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A $3B+ peak sales win? Pfiz­er thinks so, as FDA of­fers a tardy green light to its JAK1 drug abroc­i­tinib

Back in the fall of 2020, newly crowned Pfizer chief Albert Bourla confidently put their JAK1 inhibitor abrocitinib at the top of the list of blockbuster drugs in the late-stage pipeline with a $3 billion-plus peak sales estimate.

Since then it’s been subjected to serious criticism for the safety warnings associated with the class, held back by a cautious FDA and questioned when researchers rolled out a top-line boast that their heavyweight contender had beaten the champ in the field of atopic dermatitis — Dupixent — in a head-to-head study.

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Robert Califf, FDA commissioner nominee (Graeme Sloan/Sipa USA/Sipa via AP Images)

Rob Califf ad­vances as Biden's FDA nom­i­nee, with a close com­mit­tee vote

Rob Califf’s second confirmation process as FDA commissioner is already much more difficult than his near unanimous confirmation under the Obama administration.

The Senate Health Committee on Thursday voted 13-8 in favor of advancing Califf’s nomination to a full Senate vote. Several Democrats voted against Califf, including Sen. Bernie Sanders and Sen. Maggie Hassan. Several other Democrats who aren’t on the committee, like West Virginia’s Joe Manchin and Ed Markey of Massachusetts, also said Thursday that they would not vote for Califf. Markey, Hassan and Manchin all previously expressed reservations about the prospect of Janet Woodcock as an FDA commissioner nominee too.

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Michel Vounatsos, Biogen CEO (World Economic Forum/Ciaran McCrickard)

Bio­gen vows to fight CM­S' draft cov­er­age de­ci­sion for Aduhelm be­fore April fi­nal­iza­tion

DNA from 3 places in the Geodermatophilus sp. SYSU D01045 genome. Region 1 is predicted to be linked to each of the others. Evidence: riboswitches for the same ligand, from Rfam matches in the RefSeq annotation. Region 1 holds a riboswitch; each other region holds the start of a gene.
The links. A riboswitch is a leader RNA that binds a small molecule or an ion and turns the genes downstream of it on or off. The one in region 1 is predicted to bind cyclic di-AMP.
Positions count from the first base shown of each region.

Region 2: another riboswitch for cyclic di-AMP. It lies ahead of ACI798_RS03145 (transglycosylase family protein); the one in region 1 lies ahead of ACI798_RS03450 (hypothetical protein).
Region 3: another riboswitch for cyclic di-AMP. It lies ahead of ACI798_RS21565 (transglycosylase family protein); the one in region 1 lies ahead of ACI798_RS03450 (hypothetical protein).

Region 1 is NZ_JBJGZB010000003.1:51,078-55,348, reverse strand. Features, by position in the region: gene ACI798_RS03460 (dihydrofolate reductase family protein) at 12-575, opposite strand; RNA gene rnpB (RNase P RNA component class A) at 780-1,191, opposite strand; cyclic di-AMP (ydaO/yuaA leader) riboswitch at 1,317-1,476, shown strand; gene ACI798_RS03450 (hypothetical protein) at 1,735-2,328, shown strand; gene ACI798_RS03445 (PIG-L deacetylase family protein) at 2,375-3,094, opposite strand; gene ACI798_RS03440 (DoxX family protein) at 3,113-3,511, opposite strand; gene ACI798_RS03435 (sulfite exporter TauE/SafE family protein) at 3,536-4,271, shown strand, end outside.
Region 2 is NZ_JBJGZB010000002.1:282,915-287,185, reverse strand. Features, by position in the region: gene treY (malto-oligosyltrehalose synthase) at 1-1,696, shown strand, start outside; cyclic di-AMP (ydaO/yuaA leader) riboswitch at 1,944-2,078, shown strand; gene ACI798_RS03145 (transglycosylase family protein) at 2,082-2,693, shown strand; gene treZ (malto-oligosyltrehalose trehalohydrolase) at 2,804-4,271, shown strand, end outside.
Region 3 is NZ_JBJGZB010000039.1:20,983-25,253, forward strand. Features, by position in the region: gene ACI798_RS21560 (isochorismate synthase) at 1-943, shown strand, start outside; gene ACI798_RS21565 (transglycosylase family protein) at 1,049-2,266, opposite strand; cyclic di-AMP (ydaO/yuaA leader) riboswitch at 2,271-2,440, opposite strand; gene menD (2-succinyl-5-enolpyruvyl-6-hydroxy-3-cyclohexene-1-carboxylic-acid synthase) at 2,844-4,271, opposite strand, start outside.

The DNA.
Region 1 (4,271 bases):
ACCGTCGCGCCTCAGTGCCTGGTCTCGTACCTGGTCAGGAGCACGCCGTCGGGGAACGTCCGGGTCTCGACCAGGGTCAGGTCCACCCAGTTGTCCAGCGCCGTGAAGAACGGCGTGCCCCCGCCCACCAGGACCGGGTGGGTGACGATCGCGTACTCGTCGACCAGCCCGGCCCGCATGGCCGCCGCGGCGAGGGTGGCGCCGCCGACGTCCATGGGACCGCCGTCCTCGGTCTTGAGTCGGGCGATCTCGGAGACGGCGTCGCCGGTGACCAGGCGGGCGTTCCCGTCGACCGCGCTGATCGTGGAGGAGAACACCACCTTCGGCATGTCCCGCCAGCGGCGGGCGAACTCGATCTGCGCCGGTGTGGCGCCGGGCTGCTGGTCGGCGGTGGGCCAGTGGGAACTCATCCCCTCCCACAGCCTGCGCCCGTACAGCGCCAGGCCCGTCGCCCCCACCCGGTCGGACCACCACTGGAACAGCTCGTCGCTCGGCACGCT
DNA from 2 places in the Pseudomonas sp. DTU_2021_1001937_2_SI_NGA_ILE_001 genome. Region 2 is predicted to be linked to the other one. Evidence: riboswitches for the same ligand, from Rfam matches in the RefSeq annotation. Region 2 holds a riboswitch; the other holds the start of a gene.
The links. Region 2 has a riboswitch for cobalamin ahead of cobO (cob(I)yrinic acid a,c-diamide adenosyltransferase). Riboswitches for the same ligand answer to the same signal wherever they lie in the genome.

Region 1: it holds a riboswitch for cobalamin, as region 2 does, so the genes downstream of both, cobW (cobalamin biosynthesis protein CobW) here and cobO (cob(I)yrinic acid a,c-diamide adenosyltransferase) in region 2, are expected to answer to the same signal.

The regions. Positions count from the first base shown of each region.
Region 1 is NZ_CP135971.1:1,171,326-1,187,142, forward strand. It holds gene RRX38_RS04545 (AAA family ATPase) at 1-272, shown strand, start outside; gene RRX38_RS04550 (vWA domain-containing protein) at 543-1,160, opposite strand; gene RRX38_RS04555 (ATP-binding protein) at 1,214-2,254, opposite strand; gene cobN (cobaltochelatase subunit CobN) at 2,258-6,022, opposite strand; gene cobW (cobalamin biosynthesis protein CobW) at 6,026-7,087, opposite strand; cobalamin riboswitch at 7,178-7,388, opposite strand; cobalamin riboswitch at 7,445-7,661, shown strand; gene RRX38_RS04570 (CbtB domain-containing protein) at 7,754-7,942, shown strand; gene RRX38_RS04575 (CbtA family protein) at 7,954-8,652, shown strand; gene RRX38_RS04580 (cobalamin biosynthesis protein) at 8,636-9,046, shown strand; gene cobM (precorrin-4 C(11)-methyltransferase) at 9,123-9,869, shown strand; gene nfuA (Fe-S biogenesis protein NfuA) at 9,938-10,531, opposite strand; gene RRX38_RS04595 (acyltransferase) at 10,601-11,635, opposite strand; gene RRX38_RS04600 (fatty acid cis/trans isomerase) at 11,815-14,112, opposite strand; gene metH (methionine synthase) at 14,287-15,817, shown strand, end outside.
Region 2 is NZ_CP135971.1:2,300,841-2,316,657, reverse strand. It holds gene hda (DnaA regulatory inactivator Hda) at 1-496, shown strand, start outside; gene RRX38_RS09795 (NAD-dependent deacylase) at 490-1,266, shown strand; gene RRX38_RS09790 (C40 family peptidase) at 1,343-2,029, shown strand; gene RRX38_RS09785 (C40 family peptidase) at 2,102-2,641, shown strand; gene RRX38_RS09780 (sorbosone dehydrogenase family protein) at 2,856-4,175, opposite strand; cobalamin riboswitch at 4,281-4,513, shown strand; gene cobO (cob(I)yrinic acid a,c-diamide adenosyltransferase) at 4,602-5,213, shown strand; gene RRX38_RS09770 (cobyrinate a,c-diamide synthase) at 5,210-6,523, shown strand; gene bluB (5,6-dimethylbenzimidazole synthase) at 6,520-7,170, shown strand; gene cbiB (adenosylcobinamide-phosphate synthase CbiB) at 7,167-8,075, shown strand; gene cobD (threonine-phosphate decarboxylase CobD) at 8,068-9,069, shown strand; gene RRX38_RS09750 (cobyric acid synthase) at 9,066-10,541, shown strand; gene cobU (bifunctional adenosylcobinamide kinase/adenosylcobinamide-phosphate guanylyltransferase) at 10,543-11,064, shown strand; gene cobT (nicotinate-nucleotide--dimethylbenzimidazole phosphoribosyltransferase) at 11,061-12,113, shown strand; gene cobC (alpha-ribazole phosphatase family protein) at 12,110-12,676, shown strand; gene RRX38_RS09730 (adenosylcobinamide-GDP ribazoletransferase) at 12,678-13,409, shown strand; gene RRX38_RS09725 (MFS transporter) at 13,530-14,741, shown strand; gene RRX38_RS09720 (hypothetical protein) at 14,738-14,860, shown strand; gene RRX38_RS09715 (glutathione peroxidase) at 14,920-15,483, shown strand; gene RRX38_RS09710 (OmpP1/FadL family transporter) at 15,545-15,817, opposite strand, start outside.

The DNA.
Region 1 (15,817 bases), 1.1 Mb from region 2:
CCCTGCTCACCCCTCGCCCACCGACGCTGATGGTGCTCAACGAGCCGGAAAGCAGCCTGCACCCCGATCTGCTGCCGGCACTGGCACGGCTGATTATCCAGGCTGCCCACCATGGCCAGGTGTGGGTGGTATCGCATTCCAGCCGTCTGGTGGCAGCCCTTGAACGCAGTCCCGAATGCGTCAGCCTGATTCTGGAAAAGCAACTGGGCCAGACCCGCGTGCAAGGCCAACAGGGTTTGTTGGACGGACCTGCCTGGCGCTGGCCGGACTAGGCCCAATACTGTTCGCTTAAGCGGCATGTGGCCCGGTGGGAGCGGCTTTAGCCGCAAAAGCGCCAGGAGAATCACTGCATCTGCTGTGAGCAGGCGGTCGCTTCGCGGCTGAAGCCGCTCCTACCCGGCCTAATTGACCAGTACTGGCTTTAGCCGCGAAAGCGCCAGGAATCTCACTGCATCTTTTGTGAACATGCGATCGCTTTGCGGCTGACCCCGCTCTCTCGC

Biogen executives made clear in an investor call Thursday they are not preparing to run a new CMS-approved clinical trial for their controversial Alzheimer’s drug anytime soon.

As requested in a draft national coverage decision from CMS earlier this week, Biogen and other anti-amyloid drugs will need to show “a meaningful improvement in health outcomes” for Alzheimer’s patients in a randomized, placebo-controlled trial to get paid for their drugs, rather than just the reduction in amyloid plaques that won Aduhelm its accelerated approval in June.

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CRO own­er pleads guilty to ob­struct­ing FDA in­ves­ti­ga­tion in­to fal­si­fied clin­i­cal tri­al da­ta

The co-owner of a Florida-based clinical research site pleaded guilty to lying to an FDA investigator during a 2017 inspection, revealing that she falsely portrayed part of a GlaxoSmithKline pediatric asthma study as legitimate, when in fact she knew that certain data had been falsified, the Department of Justice said Wednesday.

Three other employees — Yvelice Villaman Bencosme, Lisett Raventos and Maytee Lledo — previously pleaded guilty and were sentenced in connection with falsifying data associated with the trial at the CRO Unlimited Medical Research.

‘Skin­ny la­bels’ on gener­ics can save pa­tients mon­ey, re­search shows, but re­cent court de­ci­sions cloud fu­ture

New research shows how generic drug companies can successfully market a limited number of approved indications for a brand name drug, prior to coming to market for all of the indications. But several recent court decisions have created a layer of uncertainty around these so-called “skinny” labels.

While courts have generally allowed generic manufacturers to use their statutorily permitted skinny-label approvals, last summer, a federal circuit court found that Teva Pharmaceuticals was liable for inducing prescribers and patients to infringe GlaxoSmithKline’s patents through advertising and marketing practices that suggested Teva’s generic, with its skinny label, could be employed for the patented uses.

A patient in Alaska receiving an antibody infusion to prevent Covid hospitalizations in September. All but one of these treatments has been rendered useless by Omicron (Rick Bowmer/AP Images)

How a tiny Swiss lab and two old blood sam­ples cre­at­ed one of the on­ly ef­fec­tive drugs against Omi­cron (and why we have so lit­tle of it)

Exactly a decade before a novel coronavirus broke out in Wuhan, Davide Corti — a newly-minted immunologist with frameless glasses and a quick laugh — walked into a cramped lab on the top floor of an office building two hours outside Zurich. He had only enough money for two technicians and the ceiling was so low in parts that short stature was a job requirement, but Corti believed it’d be enough to test an idea he thought could change medicine.